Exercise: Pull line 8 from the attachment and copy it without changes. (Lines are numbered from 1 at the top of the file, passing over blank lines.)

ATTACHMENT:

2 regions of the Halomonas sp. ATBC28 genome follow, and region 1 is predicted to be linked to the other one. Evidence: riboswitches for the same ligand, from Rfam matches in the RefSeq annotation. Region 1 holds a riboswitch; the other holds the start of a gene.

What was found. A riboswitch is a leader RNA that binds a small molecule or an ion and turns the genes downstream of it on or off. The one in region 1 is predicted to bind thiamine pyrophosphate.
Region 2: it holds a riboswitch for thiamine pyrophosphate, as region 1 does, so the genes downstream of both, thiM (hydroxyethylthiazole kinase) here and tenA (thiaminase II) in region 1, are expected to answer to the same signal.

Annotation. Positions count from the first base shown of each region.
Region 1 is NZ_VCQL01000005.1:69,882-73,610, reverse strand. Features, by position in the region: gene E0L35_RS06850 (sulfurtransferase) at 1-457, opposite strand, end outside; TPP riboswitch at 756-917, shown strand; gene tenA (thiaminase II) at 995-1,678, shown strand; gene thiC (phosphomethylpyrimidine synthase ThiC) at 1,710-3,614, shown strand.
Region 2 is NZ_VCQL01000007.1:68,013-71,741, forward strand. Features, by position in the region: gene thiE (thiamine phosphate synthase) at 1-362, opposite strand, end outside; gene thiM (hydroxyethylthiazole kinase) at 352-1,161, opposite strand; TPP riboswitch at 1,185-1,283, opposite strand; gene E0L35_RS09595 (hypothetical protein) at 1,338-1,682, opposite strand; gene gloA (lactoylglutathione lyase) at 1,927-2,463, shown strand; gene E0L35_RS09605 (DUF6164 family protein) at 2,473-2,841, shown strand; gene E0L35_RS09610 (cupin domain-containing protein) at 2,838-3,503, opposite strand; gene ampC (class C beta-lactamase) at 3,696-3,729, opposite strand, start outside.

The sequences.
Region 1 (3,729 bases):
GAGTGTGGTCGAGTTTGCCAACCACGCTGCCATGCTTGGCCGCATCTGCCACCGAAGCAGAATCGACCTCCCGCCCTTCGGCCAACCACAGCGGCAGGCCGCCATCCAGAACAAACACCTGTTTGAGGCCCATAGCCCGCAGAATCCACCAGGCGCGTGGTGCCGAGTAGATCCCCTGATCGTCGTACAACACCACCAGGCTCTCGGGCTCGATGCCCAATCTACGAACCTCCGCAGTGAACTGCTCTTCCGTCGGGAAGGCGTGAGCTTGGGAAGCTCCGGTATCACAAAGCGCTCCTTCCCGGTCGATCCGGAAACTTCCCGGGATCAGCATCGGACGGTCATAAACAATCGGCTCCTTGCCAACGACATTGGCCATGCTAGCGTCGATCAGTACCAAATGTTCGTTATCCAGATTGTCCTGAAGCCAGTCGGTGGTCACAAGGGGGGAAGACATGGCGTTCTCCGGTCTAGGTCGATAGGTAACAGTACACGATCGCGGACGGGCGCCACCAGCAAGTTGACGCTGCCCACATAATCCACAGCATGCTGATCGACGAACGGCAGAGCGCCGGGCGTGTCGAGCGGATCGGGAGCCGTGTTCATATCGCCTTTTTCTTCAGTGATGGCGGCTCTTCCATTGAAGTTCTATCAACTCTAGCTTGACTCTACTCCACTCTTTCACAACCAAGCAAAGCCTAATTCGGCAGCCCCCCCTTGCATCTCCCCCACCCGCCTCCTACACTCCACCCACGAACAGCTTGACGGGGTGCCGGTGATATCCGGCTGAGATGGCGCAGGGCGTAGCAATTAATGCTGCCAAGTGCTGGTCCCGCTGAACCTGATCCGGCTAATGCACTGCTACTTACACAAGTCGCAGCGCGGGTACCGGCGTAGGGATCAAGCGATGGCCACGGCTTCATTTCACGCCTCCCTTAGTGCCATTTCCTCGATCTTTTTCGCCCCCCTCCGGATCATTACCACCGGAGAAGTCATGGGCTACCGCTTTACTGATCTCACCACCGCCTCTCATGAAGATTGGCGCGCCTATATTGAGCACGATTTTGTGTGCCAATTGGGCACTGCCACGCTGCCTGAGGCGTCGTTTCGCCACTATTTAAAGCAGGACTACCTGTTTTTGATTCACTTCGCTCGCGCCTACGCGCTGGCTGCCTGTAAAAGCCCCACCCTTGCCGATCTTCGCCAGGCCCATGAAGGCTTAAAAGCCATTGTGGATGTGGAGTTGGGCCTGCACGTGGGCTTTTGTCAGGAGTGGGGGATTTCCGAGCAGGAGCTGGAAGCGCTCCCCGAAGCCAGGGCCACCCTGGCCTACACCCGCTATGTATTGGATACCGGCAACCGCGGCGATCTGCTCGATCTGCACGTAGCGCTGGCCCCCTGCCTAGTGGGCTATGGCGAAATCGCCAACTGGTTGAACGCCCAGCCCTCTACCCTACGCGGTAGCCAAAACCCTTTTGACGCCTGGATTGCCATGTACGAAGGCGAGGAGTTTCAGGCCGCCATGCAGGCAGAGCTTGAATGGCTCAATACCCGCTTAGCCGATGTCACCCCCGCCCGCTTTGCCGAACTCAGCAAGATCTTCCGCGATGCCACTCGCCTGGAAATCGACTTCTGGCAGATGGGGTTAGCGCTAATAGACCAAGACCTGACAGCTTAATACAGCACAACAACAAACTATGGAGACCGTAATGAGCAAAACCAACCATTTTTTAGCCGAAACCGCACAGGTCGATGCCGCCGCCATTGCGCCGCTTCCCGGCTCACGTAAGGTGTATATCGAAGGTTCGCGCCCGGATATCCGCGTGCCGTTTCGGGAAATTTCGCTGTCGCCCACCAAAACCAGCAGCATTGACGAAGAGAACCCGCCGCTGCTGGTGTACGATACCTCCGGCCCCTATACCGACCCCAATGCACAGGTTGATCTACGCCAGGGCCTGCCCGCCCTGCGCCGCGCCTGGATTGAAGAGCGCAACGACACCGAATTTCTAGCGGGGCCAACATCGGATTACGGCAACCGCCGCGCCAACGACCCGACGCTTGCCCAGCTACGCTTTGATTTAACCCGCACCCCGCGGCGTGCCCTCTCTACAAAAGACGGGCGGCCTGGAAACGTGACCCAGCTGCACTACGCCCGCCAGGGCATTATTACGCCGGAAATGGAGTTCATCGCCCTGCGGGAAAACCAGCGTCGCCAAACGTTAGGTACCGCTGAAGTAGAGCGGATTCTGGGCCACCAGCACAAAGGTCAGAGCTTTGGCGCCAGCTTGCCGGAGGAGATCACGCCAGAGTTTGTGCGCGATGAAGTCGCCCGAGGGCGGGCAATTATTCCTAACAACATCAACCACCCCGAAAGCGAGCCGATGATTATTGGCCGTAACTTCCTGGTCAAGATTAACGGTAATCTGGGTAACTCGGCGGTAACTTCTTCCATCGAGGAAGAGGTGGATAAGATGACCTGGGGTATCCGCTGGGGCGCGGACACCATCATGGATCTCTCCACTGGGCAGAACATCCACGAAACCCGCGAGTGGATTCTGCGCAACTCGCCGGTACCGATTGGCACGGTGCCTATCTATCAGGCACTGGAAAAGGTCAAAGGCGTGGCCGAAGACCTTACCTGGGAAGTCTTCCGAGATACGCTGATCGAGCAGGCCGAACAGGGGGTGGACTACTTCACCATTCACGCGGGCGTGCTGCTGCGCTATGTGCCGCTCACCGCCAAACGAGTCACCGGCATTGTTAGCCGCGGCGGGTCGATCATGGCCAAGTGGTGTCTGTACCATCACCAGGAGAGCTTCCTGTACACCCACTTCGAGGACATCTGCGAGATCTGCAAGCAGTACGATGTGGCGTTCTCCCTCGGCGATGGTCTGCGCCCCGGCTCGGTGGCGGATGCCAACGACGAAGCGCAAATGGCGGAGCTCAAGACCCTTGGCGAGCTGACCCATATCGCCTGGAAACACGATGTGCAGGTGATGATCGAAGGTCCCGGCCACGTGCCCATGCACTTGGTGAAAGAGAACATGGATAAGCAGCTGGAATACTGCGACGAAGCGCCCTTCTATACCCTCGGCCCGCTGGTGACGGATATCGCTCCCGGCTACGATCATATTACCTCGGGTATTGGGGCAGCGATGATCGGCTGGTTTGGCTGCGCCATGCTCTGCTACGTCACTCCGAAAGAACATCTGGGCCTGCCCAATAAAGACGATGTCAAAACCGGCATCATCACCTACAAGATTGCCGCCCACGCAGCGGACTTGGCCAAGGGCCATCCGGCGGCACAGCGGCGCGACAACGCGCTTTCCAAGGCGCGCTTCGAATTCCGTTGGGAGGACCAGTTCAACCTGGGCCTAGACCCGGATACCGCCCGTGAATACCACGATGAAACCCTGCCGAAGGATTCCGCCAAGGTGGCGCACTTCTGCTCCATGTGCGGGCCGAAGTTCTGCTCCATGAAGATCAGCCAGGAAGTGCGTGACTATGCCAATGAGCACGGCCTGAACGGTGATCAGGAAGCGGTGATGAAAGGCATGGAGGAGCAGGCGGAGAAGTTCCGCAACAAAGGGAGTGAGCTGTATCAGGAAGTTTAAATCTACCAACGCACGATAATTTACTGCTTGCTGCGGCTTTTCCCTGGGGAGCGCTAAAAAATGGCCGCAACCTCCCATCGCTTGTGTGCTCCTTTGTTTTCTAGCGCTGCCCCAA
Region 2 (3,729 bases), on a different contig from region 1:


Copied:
Region 1 (3,729 bases):